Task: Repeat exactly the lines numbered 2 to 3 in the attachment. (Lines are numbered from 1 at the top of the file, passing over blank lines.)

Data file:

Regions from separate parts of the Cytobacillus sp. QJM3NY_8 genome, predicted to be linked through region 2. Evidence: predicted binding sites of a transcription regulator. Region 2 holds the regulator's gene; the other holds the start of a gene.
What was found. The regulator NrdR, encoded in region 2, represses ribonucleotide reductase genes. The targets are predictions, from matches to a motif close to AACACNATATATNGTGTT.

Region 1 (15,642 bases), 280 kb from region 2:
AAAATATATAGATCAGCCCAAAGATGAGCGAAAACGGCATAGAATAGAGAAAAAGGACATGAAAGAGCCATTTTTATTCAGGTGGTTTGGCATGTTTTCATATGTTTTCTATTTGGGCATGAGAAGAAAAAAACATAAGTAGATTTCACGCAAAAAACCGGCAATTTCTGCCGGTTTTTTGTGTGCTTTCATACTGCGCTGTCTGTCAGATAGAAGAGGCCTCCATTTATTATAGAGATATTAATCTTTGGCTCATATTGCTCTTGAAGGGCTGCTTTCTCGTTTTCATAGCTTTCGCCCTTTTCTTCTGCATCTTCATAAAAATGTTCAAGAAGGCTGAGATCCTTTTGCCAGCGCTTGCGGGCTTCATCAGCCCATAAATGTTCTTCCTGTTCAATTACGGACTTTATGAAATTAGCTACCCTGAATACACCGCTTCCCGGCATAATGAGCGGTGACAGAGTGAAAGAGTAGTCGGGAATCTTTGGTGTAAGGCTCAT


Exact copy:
What was found. The regulator NrdR, encoded in region 2, represses ribonucleotide reductase genes. The targets are predictions, from matches to a motif close to AACACNATATATNGTGTT.

Region 1 (15,642 bases), 280 kb from region 2: